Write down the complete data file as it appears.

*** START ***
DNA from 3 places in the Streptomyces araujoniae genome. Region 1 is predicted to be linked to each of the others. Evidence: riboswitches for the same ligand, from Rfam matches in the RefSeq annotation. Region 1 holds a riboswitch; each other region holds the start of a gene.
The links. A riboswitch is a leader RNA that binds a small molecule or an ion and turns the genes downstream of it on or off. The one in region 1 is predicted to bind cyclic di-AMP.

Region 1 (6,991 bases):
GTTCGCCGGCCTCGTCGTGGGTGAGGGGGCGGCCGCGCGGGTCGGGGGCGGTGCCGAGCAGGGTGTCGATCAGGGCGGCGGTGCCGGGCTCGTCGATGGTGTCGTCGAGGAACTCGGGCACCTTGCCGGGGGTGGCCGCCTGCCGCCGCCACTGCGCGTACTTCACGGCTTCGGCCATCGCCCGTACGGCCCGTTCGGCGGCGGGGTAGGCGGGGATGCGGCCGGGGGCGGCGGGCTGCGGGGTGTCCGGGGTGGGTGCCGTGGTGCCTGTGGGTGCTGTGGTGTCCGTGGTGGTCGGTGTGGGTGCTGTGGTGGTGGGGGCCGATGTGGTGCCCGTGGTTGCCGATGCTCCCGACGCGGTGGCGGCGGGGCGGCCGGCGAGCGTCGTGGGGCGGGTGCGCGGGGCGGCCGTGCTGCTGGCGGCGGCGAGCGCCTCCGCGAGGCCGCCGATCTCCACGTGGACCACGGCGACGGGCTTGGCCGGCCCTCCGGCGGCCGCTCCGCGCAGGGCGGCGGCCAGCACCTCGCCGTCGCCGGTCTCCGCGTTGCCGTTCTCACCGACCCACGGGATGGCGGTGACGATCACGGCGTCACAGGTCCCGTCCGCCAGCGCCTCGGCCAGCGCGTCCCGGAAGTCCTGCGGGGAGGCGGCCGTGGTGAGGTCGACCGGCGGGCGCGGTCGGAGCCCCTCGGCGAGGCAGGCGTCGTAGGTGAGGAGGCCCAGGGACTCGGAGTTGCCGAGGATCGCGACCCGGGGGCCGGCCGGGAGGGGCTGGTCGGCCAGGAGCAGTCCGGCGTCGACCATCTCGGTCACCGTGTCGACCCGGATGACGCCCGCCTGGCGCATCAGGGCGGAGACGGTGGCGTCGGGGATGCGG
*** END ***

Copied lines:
DNA from 3 places in the Streptomyces araujoniae genome. Region 1 is predicted to be linked to each of the others. Evidence: riboswitches for the same ligand, from Rfam matches in the RefSeq annotation. Region 1 holds a riboswitch; each other region holds the start of a gene.
The links. A riboswitch is a leader RNA that binds a small molecule or an ion and turns the genes downstream of it on or off. The one in region 1 is predicted to bind cyclic di-AMP.

Region 1 (6,991 bases):
GTTCGCCGGCCTCGTCGTGGGTGAGGGGGCGGCCGCGCGGGTCGGGGGCGGTGCCGAGCAGGGTGTCGATCAGGGCGGCGGTGCCGGGCTCGTCGATGGTGTCGTCGAGGAACTCGGGCACCTTGCCGGGGGTGGCCGCCTGCCGCCGCCACTGCGCGTACTTCACGGCTTCGGCCATCGCCCGTACGGCCCGTTCGGCGGCGGGGTAGGCGGGGATGCGGCCGGGGGCGGCGGGCTGCGGGGTGTCCGGGGTGGGTGCCGTGGTGCCTGTGGGTGCTGTGGTGTCCGTGGTGGTCGGTGTGGGTGCTGTGGTGGTGGGGGCCGATGTGGTGCCCGTGGTTGCCGATGCTCCCGACGCGGTGGCGGCGGGGCGGCCGGCGAGCGTCGTGGGGCGGGTGCGCGGGGCGGCCGTGCTGCTGGCGGCGGCGAGCGCCTCCGCGAGGCCGCCGATCTCCACGTGGACCACGGCGACGGGCTTGGCCGGCCCTCCGGCGGCCGCTCCGCGCAGGGCGGCGGCCAGCACCTCGCCGTCGCCGGTCTCCGCGTTGCCGTTCTCACCGACCCACGGGATGGCGGTGACGATCACGGCGTCACAGGTCCCGTCCGCCAGCGCCTCGGCCAGCGCGTCCCGGAAGTCCTGCGGGGAGGCGGCCGTGGTGAGGTCGACCGGCGGGCGCGGTCGGAGCCCCTCGGCGAGGCAGGCGTCGTAGGTGAGGAGGCCCAGGGACTCGGAGTTGCCGAGGATCGCGACCCGGGGGCCGGCCGGGAGGGGCTGGTCGGCCAGGAGCAGTCCGGCGTCGACCATCTCGGTCACCGTGTCGACCCGGATGACGCCCGCCTGGCGCATCAGGGCGGAGACGGTGGCGTCGGGGATGCGG